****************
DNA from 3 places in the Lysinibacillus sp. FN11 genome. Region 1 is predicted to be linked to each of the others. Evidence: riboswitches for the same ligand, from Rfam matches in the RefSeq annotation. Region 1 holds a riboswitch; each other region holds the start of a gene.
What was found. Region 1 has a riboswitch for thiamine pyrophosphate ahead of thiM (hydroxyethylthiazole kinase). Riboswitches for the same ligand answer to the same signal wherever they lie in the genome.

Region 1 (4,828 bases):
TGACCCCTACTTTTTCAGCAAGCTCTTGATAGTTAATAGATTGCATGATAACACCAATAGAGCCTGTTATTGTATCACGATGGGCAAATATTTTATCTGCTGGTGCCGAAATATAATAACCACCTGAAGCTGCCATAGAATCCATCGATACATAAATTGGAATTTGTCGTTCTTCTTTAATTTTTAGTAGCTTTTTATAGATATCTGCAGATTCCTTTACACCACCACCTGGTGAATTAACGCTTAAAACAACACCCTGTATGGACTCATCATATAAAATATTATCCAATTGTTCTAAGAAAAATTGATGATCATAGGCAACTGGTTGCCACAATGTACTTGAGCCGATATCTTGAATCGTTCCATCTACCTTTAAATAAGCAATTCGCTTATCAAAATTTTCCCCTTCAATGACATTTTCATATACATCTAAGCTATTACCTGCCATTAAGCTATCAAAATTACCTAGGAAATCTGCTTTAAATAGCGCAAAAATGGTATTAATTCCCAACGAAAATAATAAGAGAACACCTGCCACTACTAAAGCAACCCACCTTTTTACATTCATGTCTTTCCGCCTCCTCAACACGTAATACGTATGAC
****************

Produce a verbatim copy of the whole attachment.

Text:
DNA from 3 places in the Lysinibacillus sp. FN11 genome. Region 1 is predicted to be linked to each of the others. Evidence: riboswitches for the same ligand, from Rfam matches in the RefSeq annotation. Region 1 holds a riboswitch; each other region holds the start of a gene.
What was found. Region 1 has a riboswitch for thiamine pyrophosphate ahead of thiM (hydroxyethylthiazole kinase). Riboswitches for the same ligand answer to the same signal wherever they lie in the genome.

Region 1 (4,828 bases):
TGACCCCTACTTTTTCAGCAAGCTCTTGATAGTTAATAGATTGCATGATAACACCAATAGAGCCTGTTATTGTATCACGATGGGCAAATATTTTATCTGCTGGTGCCGAAATATAATAACCACCTGAAGCTGCCATAGAATCCATCGATACATAAATTGGAATTTGTCGTTCTTCTTTAATTTTTAGTAGCTTTTTATAGATATCTGCAGATTCCTTTACACCACCACCTGGTGAATTAACGCTTAAAACAACACCCTGTATGGACTCATCATATAAAATATTATCCAATTGTTCTAAGAAAAATTGATGATCATAGGCAACTGGTTGCCACAATGTACTTGAGCCGATATCTTGAATCGTTCCATCTACCTTTAAATAAGCAATTCGCTTATCAAAATTTTCCCCTTCAATGACATTTTCATATACATCTAAGCTATTACCTGCCATTAAGCTATCAAAATTACCTAGGAAATCTGCTTTAAATAGCGCAAAAATGGTATTAATTCCCAACGAAAATAATAAGAGAACACCTGCCACTACTAAAGCAACCCACCTTTTTACATTCATGTCTTTCCGCCTCCTCAACACGTAATACGTATGAC